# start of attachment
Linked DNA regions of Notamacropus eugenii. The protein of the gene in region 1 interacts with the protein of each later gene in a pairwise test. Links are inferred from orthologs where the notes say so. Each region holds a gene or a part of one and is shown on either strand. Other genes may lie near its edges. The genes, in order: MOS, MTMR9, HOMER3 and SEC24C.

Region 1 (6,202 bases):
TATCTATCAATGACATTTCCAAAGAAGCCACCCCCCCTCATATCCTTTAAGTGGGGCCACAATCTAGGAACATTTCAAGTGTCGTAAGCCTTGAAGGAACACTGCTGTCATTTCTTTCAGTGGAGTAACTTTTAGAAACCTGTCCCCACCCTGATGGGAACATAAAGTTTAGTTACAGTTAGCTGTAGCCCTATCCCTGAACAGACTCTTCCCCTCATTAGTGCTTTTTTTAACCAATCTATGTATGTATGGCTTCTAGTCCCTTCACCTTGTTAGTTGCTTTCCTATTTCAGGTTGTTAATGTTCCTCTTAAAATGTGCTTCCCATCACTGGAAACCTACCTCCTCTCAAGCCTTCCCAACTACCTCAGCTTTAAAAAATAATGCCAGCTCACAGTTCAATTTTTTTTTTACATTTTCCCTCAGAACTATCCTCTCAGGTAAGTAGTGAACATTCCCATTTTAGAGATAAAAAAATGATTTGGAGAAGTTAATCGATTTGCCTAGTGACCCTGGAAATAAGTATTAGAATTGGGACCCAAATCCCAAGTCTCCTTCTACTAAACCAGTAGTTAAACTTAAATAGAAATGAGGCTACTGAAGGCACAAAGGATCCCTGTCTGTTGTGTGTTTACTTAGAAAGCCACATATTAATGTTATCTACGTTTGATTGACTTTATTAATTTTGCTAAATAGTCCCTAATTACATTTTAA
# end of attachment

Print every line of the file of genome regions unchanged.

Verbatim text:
Linked DNA regions of Notamacropus eugenii. The protein of the gene in region 1 interacts with the protein of each later gene in a pairwise test. Links are inferred from orthologs where the notes say so. Each region holds a gene or a part of one and is shown on either strand. Other genes may lie near its edges. The genes, in order: MOS, MTMR9, HOMER3 and SEC24C.

Region 1 (6,202 bases):
TATCTATCAATGACATTTCCAAAGAAGCCACCCCCCCTCATATCCTTTAAGTGGGGCCACAATCTAGGAACATTTCAAGTGTCGTAAGCCTTGAAGGAACACTGCTGTCATTTCTTTCAGTGGAGTAACTTTTAGAAACCTGTCCCCACCCTGATGGGAACATAAAGTTTAGTTACAGTTAGCTGTAGCCCTATCCCTGAACAGACTCTTCCCCTCATTAGTGCTTTTTTTAACCAATCTATGTATGTATGGCTTCTAGTCCCTTCACCTTGTTAGTTGCTTTCCTATTTCAGGTTGTTAATGTTCCTCTTAAAATGTGCTTCCCATCACTGGAAACCTACCTCCTCTCAAGCCTTCCCAACTACCTCAGCTTTAAAAAATAATGCCAGCTCACAGTTCAATTTTTTTTTTACATTTTCCCTCAGAACTATCCTCTCAGGTAAGTAGTGAACATTCCCATTTTAGAGATAAAAAAATGATTTGGAGAAGTTAATCGATTTGCCTAGTGACCCTGGAAATAAGTATTAGAATTGGGACCCAAATCCCAAGTCTCCTTCTACTAAACCAGTAGTTAAACTTAAATAGAAATGAGGCTACTGAAGGCACAAAGGATCCCTGTCTGTTGTGTGTTTACTTAGAAAGCCACATATTAATGTTATCTACGTTTGATTGACTTTATTAATTTTGCTAAATAGTCCCTAATTACATTTTAA